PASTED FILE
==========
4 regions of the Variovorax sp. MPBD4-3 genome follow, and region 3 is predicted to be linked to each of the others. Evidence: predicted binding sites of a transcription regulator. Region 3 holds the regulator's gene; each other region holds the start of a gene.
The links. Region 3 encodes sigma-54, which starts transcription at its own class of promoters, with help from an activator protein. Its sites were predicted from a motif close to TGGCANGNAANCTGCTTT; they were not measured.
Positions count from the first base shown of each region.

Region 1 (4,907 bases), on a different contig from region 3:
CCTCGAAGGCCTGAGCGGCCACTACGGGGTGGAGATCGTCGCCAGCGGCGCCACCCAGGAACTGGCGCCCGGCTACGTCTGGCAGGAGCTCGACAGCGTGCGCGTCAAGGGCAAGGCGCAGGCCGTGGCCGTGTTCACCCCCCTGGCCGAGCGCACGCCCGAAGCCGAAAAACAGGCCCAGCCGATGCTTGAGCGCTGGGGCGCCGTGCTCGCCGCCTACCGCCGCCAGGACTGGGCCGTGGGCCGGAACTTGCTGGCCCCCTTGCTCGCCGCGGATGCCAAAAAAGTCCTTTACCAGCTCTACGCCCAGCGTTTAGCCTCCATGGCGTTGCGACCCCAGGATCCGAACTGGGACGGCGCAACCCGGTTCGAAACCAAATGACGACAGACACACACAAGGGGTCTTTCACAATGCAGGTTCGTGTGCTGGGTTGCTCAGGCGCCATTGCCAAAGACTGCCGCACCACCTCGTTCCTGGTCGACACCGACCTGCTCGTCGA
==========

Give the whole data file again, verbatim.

4 regions of the Variovorax sp. MPBD4-3 genome follow, and region 3 is predicted to be linked to each of the others. Evidence: predicted binding sites of a transcription regulator. Region 3 holds the regulator's gene; each other region holds the start of a gene.
The links. Region 3 encodes sigma-54, which starts transcription at its own class of promoters, with help from an activator protein. Its sites were predicted from a motif close to TGGCANGNAANCTGCTTT; they were not measured.
Positions count from the first base shown of each region.

Region 1 (4,907 bases), on a different contig from region 3:
CCTCGAAGGCCTGAGCGGCCACTACGGGGTGGAGATCGTCGCCAGCGGCGCCACCCAGGAACTGGCGCCCGGCTACGTCTGGCAGGAGCTCGACAGCGTGCGCGTCAAGGGCAAGGCGCAGGCCGTGGCCGTGTTCACCCCCCTGGCCGAGCGCACGCCCGAAGCCGAAAAACAGGCCCAGCCGATGCTTGAGCGCTGGGGCGCCGTGCTCGCCGCCTACCGCCGCCAGGACTGGGCCGTGGGCCGGAACTTGCTGGCCCCCTTGCTCGCCGCGGATGCCAAAAAAGTCCTTTACCAGCTCTACGCCCAGCGTTTAGCCTCCATGGCGTTGCGACCCCAGGATCCGAACTGGGACGGCGCAACCCGGTTCGAAACCAAATGACGACAGACACACACAAGGGGTCTTTCACAATGCAGGTTCGTGTGCTGGGTTGCTCAGGCGCCATTGCCAAAGACTGCCGCACCACCTCGTTCCTGGTCGACACCGACCTGCTCGTCGA